Mondelez isn’t the first supplier to launch Nespresso-compatible pods but previous challengers - primarily CaféPod and Dualit in the UK - have been relatively small.

With Nestlé’s biggest rival rolling out Carte Noire-branded coffee pods compatible with Nestlé’s Nespresso machines from Tuesday, however, it’s the first major fmcg player to park its tanks on the Swiss giant’s impeccably manicured lawns.

Nestlé is not inclined to take such challenges lying down. Which is hardly surprising when you consider Nespresso has global annual sales of around £2bn.

Major UK players

Mondelez: From next week is widely rolling out a range of Carte Noire capsules in four flavours: N°3 Élégant, N°5 Délicat, N°7 Aromatique, N°9 Intense (rsp: £2.79/10-pack)

CaféPod: Launched in 2012 into Waitrose and going into Tesco next week. Two more SKUs to be added to current range of five later this month.

Dualit: Sussex-based Dualit, which sells its pods through stores including Sainsbury’s, doubled its production capacity last year and plans to do so again in 2014.

But in a move that shocked some observers, this week Nestlé made public tech specs for a key component in its latest machines, after reports in French and Swiss newspapers suggested that the world’s biggest food manufacturer had modified its latest machines to make them incompatible with rival pod manufacturers.

Nestlé hasn’t been shy of taking suppliers of compatible pods to court to protect its IP in the past. That’s because Nespresso is a status symbol - the Apple of kitchen appliances - and its marketing, fronted by George Clooney and with the tagline ‘What else?’, has been designed to reinforce the exclusivity of the format and brand. Nestlé has also guarded its premium status by allowing shoppers to only purchase official pods directly from the Nespresso website or Nespresso ‘Boutique’ stores (found in just four UK cities).

This boosts the cachet of the brand, and gives Nestlé total control over pricing. It’s a business model admired by many, including former Tesco boss Sir Terry Leahy who refers to it glowingly in his autobiography. But that model could be threatened by a further influx of third-party pods.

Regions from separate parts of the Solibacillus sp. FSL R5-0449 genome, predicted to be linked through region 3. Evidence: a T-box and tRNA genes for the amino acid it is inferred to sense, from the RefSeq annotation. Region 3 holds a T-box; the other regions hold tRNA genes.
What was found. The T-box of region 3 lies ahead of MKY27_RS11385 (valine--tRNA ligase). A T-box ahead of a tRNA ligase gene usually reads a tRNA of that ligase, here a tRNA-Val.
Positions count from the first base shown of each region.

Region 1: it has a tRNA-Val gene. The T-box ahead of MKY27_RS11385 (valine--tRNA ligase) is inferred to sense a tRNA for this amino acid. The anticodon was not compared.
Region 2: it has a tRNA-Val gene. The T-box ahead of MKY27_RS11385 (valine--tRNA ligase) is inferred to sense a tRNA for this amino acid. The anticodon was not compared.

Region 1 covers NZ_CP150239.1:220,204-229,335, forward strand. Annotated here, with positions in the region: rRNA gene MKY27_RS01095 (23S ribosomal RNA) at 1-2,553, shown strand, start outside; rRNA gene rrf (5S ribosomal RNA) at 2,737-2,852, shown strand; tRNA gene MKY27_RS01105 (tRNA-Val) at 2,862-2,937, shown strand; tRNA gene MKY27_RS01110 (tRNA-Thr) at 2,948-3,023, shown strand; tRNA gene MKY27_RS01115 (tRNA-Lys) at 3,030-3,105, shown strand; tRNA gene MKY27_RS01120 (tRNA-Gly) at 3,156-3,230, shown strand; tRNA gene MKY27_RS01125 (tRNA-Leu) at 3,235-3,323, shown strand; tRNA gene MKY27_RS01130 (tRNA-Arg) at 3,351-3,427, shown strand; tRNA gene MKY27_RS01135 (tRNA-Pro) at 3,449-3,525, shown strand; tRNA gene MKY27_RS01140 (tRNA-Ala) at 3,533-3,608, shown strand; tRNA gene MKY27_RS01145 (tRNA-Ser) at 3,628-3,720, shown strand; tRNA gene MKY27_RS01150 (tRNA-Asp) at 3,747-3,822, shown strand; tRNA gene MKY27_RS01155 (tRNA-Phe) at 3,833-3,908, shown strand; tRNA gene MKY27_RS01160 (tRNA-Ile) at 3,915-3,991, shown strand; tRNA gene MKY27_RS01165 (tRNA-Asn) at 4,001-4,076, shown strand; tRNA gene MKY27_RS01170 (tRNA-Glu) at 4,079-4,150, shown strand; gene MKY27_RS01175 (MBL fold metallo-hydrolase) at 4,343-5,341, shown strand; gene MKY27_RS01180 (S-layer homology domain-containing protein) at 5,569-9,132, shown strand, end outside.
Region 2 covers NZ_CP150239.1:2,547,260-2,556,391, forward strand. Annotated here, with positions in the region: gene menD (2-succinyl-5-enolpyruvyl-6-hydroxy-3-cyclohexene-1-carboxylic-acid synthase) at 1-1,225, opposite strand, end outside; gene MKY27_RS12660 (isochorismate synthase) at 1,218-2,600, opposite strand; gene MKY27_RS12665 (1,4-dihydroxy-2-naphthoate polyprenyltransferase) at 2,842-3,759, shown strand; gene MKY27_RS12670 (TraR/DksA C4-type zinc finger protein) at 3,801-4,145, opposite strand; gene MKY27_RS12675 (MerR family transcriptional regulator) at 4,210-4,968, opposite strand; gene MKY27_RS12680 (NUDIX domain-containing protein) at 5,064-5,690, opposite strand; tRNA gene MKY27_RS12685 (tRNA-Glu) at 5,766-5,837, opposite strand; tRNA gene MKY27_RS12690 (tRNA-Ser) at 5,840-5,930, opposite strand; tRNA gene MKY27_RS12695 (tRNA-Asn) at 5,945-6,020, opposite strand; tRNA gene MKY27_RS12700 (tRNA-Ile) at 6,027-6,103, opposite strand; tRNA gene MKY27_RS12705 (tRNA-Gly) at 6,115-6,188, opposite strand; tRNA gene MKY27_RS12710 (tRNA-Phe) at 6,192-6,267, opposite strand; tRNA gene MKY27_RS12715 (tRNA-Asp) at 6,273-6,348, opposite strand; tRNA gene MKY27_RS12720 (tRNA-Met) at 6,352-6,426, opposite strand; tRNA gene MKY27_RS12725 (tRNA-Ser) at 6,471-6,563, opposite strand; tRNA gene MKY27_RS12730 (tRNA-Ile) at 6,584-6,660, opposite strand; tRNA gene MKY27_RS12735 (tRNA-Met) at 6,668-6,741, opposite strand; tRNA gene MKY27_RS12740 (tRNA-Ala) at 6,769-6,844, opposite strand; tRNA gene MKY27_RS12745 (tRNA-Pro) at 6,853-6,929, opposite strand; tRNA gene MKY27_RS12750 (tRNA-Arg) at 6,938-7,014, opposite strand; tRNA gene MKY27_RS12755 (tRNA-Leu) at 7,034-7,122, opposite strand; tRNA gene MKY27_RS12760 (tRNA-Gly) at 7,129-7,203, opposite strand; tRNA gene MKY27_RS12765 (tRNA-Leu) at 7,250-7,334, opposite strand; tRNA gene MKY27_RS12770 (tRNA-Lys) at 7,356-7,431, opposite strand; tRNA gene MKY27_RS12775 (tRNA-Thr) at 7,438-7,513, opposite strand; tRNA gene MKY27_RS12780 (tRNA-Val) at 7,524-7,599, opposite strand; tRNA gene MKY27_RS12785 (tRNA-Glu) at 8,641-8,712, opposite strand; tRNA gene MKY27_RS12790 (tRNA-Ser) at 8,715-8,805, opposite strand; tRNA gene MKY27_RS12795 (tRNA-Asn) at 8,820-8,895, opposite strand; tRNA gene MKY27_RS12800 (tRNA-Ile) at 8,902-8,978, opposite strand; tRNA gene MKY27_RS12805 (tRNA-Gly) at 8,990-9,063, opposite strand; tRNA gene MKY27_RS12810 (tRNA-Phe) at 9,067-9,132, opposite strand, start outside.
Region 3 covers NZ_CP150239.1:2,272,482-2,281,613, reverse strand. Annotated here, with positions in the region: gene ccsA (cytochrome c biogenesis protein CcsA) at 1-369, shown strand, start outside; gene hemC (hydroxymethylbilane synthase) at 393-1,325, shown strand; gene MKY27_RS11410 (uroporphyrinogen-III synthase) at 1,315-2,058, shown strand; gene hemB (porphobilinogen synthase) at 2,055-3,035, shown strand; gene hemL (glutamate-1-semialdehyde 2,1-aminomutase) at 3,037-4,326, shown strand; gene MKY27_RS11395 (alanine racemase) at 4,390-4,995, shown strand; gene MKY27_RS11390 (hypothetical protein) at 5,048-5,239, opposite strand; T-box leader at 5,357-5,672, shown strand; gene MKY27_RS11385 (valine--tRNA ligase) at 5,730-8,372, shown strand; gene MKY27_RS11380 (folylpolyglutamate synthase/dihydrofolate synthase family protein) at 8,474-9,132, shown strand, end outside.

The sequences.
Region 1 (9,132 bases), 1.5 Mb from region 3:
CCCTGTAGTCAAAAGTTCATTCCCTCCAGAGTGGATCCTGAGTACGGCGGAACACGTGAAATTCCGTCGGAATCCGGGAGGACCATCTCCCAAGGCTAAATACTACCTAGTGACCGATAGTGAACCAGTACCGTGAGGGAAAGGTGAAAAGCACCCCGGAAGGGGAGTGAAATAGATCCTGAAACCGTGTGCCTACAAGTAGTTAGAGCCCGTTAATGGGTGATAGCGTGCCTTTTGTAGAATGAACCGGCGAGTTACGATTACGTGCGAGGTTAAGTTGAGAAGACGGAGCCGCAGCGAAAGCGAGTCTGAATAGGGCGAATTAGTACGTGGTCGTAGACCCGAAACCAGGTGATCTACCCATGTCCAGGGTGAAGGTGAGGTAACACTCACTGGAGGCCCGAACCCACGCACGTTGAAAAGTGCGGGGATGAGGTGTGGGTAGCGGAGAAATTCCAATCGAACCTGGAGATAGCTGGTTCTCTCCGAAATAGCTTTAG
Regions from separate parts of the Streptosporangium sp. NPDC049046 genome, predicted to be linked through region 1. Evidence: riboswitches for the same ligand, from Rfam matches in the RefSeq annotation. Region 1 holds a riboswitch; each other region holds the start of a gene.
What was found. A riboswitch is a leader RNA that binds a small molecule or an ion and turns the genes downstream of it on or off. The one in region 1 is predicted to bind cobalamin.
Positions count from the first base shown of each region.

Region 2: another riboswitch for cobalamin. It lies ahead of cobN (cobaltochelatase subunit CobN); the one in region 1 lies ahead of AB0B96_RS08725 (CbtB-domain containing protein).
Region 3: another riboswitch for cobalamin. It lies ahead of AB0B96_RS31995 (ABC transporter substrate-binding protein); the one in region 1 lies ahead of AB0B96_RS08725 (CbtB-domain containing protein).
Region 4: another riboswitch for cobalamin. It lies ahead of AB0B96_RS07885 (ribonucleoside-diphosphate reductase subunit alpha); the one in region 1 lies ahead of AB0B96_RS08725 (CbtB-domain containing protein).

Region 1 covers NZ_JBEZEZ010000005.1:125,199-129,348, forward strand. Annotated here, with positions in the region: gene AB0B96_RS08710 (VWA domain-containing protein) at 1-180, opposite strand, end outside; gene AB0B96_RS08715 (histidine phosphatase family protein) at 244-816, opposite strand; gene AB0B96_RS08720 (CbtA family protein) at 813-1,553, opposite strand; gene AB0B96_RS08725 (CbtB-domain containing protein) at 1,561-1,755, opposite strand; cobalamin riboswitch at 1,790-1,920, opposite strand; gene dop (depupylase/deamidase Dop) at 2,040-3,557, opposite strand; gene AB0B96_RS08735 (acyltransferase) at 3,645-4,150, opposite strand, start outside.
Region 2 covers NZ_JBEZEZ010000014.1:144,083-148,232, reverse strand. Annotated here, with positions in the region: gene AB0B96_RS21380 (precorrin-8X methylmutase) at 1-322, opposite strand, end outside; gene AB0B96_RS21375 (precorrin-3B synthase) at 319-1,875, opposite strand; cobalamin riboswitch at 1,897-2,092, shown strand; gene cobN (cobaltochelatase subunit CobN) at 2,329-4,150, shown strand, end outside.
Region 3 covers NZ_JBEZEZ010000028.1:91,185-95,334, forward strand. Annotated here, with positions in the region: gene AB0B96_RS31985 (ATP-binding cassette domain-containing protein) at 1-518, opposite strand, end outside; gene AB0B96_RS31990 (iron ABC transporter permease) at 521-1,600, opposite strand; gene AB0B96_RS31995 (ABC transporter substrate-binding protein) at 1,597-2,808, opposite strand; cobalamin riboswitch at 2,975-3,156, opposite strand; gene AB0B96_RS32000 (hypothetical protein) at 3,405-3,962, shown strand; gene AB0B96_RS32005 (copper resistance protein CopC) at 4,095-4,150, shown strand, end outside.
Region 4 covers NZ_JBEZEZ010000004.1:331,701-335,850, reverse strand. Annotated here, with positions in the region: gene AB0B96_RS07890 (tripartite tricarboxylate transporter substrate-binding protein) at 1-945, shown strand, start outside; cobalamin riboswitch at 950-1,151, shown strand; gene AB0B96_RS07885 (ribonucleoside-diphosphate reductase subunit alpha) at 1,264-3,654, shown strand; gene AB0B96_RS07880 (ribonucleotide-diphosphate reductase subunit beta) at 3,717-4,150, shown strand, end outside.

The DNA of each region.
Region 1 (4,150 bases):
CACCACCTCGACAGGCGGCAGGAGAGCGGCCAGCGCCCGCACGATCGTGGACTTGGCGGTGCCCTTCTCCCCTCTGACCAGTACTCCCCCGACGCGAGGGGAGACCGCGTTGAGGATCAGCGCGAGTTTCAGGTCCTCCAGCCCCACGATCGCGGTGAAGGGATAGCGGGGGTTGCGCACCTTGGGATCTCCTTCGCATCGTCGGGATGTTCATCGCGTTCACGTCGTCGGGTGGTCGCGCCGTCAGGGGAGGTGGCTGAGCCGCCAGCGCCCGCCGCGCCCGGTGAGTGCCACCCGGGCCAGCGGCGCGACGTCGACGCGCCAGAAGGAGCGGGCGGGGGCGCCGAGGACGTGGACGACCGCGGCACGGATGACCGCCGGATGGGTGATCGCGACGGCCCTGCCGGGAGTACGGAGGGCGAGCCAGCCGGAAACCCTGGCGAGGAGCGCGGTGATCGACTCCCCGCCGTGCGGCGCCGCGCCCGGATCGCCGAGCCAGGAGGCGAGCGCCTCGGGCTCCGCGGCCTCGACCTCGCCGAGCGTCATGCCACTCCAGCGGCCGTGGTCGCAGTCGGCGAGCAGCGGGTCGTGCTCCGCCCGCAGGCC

While compatible pods are already sold in retailers including Sainsbury’s and Waitrose, CaféPod suggests as few as 5% of British Nespresso users are aware of their availability. That is likely to change when Mondelez puts its marketing clout behind the category.

Nestlé may also be concerned about the effect on pricing. Currently, third-party pods are typically slightly cheaper than the 29p to 35p price of Nespresso’s own. If sold at rsp, Carte Noire 10-pod packs work out at 28p each, while Dualit sells at 25p a pod in Sainsbury’s. However, the availability of multiple brands in the top five (Tesco, for example, will be rolling out CaféPod to 600 stores next week) may ultimately push prices lower.

“It was always a matter of when, not if, pod coffee would become a major UK market,” says Mintel analyst Jonny Forsyth. Mondelez will be a “massive threat” to Nespresso, he adds. “Carte Noire has good awareness in the UK and is seen as a premium brand - so is a good fit with Nespresso consumers,” he says. “In some European markets - such as France and Switzerland - Nespresso will be more protected by brand loyalty. I can see Mondelez being a particular threat in the UK, where shoppers are so price-conscious.”

Lawyers kept busy

With the stakes so high, Nespresso has sometimes turned to the courts to protect its patents, of which it has 1,700. But intellectual property law is complex, and although being granted a patent at the European Patent Office gives protection across most of Europe, “enforcement of rights and protections may differ in Spain from the way it is enforced in France,” wrote beverages analyst Jonas Feliciano in a 2012 report. “This potential for multiple interpretations has created a minefield of potential legal disputes for companies seeking to challenge patent protection.”

For example, the EPO ruled in favour of Nespresso in 2012 when it sought injunctions preventing the sale of pods launched by Sara Lee, but enforcement was struck down by a German court. More recently, the High Court ruled Dualit was not infringing a Nespresso patent with its pods.

Nestlé has ongoing actions in seven EU countries so it is hardly surprising Mondelez has conducted due diligence, and says it will “continue to monitor the changing legal landscape” with regards to its new pods. Carte Noire brand manager Hortense Foult-Rothenburger says Mondelez has “taken the necessary steps to obtain legal protection of our capsules.”

Nestlé this week said it would continue to follow the processes in place to protect its intellectual property - including legal action - when it believed rules had been broken. However, news that Nestlé has released tech specs for the new blades used in its latest machines (see p4) suggest it may be looking at other strategies.

New tactic?

While some say the move is PR-driven, one patent law specialist suggested Nestlé could be considering licensing out its IP: “This would be a change in tactic by Nestlé, which has so far sought to keep competitors out, but the effectiveness of this strategy has seemed to fade over recent years.”

Certainly, Nespresso will need to do something as more players encroach on its territory. One option would be reducing the cost of its machines, with the lowest currently priced £89. “It’s a great brand but you can be too exclusive,” suggests Mintel’s Forsyth, “Nespresso needs to find a middle ground.”

He adds that NPD will also be key, something Nespresso UK MD Brema Drohan clearly agrees with: “Continuous innovation and our passion for perfection have been key drivers in our quest to consistently deliver the highest quality coffee.”

But will it be enough?